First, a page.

The reason it is so hard on everybody is that you’ve got this family—the victim’s family usually and you feel their immense loss. Their lives have been destroyed and certainly many times, irrevocably changed. You are trying hard to get justice for them. And then you go into court and you’ve got this legal process— and sitting on the other side is a human being who at the end of it, it may result in the death of that human being. You sit and you have snippets of conversation you see it is a very difficult thing.
I’m not someone who thinks we should have more executions. My personal standard when I decide on the death penalty is, “Is this really necessary? Do the facts cry out that nothing else would be justice? Because, if life without parole would be justice in that case, that’s the way we would go.”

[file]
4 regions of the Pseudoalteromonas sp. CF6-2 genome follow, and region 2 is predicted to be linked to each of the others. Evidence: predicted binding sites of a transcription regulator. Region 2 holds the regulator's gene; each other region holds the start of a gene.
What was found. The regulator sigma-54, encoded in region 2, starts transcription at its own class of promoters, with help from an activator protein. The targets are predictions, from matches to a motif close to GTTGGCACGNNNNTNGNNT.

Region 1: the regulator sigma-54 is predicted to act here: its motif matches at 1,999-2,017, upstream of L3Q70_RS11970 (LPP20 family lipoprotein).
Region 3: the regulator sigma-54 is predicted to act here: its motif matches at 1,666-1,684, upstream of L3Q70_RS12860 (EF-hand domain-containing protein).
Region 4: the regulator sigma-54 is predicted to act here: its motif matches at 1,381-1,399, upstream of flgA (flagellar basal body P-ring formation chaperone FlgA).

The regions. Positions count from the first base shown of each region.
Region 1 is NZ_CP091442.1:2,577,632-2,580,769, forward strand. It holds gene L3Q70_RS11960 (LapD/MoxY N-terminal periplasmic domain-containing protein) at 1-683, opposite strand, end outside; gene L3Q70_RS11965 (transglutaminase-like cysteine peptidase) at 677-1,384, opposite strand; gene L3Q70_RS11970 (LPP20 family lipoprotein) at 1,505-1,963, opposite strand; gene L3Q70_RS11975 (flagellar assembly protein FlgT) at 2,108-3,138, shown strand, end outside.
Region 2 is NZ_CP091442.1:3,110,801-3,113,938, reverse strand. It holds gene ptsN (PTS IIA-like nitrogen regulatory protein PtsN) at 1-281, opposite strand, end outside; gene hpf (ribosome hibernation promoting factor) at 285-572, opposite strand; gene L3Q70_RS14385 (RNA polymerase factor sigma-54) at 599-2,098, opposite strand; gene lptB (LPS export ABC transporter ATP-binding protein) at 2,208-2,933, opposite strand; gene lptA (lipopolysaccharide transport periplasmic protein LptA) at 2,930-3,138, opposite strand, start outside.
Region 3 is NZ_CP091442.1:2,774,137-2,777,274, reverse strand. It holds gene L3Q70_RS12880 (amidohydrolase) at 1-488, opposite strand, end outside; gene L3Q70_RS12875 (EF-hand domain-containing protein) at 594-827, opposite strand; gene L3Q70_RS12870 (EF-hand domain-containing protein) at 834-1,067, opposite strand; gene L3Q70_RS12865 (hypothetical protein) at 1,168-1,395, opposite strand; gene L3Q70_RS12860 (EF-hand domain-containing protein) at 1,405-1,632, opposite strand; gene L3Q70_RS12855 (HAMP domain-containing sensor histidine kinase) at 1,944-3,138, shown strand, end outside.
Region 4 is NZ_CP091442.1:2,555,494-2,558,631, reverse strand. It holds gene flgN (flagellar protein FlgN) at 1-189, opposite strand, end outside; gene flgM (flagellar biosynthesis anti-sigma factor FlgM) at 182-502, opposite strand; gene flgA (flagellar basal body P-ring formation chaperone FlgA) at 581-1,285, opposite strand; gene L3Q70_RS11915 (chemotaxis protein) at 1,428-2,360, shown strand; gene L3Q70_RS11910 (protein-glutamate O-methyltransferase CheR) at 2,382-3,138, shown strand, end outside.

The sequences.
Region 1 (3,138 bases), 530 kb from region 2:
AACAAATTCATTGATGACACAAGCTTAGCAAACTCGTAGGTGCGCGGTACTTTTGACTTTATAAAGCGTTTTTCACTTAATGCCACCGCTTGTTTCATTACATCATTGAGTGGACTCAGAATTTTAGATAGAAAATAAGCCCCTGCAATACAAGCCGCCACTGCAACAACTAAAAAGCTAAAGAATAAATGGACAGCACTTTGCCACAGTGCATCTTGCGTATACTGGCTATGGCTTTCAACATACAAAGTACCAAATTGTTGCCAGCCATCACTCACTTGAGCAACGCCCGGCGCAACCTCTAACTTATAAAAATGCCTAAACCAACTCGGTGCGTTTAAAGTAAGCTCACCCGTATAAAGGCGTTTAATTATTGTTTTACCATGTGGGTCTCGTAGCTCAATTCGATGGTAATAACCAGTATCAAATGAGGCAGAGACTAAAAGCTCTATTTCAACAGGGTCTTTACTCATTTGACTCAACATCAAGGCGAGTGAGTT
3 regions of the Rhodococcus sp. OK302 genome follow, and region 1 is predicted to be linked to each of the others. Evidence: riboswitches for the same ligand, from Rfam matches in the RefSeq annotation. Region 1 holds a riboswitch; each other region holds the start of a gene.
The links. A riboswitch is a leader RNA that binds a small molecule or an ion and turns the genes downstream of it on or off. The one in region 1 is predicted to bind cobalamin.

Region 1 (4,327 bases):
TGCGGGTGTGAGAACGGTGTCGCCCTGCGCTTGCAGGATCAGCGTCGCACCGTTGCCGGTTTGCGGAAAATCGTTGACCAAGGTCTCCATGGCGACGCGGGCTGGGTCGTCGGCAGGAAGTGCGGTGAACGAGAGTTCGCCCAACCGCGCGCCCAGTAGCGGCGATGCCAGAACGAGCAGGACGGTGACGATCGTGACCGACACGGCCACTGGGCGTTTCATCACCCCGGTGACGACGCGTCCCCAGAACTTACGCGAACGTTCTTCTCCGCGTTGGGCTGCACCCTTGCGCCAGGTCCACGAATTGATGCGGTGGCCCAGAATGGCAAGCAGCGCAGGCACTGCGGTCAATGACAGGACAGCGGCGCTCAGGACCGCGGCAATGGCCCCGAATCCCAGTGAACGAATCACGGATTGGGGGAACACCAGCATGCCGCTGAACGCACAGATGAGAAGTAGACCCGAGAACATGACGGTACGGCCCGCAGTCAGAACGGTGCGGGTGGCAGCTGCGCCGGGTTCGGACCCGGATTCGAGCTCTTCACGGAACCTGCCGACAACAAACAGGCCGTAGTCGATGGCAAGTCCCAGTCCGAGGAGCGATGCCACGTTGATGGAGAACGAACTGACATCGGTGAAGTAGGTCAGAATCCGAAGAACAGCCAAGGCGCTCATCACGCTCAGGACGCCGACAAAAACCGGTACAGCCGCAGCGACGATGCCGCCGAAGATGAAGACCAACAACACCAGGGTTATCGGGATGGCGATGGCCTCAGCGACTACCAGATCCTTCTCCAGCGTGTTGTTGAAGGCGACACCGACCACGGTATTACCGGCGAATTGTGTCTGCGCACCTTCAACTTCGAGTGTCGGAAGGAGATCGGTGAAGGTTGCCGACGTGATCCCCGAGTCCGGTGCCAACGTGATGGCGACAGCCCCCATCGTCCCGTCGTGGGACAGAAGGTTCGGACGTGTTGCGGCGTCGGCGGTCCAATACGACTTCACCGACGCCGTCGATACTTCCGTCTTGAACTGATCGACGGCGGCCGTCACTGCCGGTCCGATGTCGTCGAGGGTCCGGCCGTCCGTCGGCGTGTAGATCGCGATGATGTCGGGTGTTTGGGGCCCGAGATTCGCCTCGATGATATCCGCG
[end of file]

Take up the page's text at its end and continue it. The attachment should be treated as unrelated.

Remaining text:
SW: One of the things that is always perplexing is when you look at the data it seems the death penalty does little to deter such crimes.
MH: I don’t know if it does. It is a great question. There is research on both sides and I can’t answer the question because I certainly think there is an argument to be made. It makes sense to me because many times the people that commit these heinous murders are not rational in their thinking—a cold blooded serial killer is not going to be dissuaded one way or another. A cold blooded serial killer, whatever evil has him in their grips, they are acting out on that.
Accusations of over-aggressive prosecution and prosecutorial misconduct